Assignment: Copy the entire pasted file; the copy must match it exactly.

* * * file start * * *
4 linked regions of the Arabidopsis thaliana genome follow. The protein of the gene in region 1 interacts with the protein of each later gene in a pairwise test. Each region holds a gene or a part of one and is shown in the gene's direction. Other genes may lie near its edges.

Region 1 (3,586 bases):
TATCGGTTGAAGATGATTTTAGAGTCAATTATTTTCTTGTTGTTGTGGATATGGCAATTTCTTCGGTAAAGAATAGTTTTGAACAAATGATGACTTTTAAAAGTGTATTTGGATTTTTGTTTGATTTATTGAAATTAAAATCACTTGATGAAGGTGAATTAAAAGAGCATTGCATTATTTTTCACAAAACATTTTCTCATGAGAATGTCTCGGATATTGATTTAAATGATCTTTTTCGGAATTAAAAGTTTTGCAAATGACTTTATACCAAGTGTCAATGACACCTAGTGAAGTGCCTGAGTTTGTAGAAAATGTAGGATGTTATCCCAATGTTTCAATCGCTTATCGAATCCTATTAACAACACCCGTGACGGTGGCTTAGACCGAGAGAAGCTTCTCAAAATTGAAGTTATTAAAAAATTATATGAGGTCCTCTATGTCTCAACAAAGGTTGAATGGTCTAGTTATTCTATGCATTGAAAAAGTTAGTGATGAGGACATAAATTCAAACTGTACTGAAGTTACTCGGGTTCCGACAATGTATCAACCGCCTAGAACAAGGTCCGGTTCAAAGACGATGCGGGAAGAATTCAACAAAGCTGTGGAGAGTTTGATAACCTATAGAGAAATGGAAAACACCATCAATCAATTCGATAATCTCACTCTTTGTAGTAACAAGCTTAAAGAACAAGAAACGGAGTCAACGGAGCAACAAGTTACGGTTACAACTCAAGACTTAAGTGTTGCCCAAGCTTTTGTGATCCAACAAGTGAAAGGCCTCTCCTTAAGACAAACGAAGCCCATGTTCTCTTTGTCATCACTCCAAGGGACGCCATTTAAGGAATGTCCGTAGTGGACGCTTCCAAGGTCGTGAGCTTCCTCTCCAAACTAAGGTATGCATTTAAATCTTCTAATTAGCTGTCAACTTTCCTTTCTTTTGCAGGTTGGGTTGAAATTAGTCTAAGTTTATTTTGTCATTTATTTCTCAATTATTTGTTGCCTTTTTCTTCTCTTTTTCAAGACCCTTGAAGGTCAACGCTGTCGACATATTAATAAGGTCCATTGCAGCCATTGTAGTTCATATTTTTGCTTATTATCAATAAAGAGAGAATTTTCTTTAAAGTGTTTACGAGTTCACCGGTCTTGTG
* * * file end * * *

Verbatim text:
4 linked regions of the Arabidopsis thaliana genome follow. The protein of the gene in region 1 interacts with the protein of each later gene in a pairwise test. Each region holds a gene or a part of one and is shown in the gene's direction. Other genes may lie near its edges.

Region 1 (3,586 bases):
TATCGGTTGAAGATGATTTTAGAGTCAATTATTTTCTTGTTGTTGTGGATATGGCAATTTCTTCGGTAAAGAATAGTTTTGAACAAATGATGACTTTTAAAAGTGTATTTGGATTTTTGTTTGATTTATTGAAATTAAAATCACTTGATGAAGGTGAATTAAAAGAGCATTGCATTATTTTTCACAAAACATTTTCTCATGAGAATGTCTCGGATATTGATTTAAATGATCTTTTTCGGAATTAAAAGTTTTGCAAATGACTTTATACCAAGTGTCAATGACACCTAGTGAAGTGCCTGAGTTTGTAGAAAATGTAGGATGTTATCCCAATGTTTCAATCGCTTATCGAATCCTATTAACAACACCCGTGACGGTGGCTTAGACCGAGAGAAGCTTCTCAAAATTGAAGTTATTAAAAAATTATATGAGGTCCTCTATGTCTCAACAAAGGTTGAATGGTCTAGTTATTCTATGCATTGAAAAAGTTAGTGATGAGGACATAAATTCAAACTGTACTGAAGTTACTCGGGTTCCGACAATGTATCAACCGCCTAGAACAAGGTCCGGTTCAAAGACGATGCGGGAAGAATTCAACAAAGCTGTGGAGAGTTTGATAACCTATAGAGAAATGGAAAACACCATCAATCAATTCGATAATCTCACTCTTTGTAGTAACAAGCTTAAAGAACAAGAAACGGAGTCAACGGAGCAACAAGTTACGGTTACAACTCAAGACTTAAGTGTTGCCCAAGCTTTTGTGATCCAACAAGTGAAAGGCCTCTCCTTAAGACAAACGAAGCCCATGTTCTCTTTGTCATCACTCCAAGGGACGCCATTTAAGGAATGTCCGTAGTGGACGCTTCCAAGGTCGTGAGCTTCCTCTCCAAACTAAGGTATGCATTTAAATCTTCTAATTAGCTGTCAACTTTCCTTTCTTTTGCAGGTTGGGTTGAAATTAGTCTAAGTTTATTTTGTCATTTATTTCTCAATTATTTGTTGCCTTTTTCTTCTCTTTTTCAAGACCCTTGAAGGTCAACGCTGTCGACATATTAATAAGGTCCATTGCAGCCATTGTAGTTCATATTTTTGCTTATTATCAATAAAGAGAGAATTTTCTTTAAAGTGTTTACGAGTTCACCGGTCTTGTG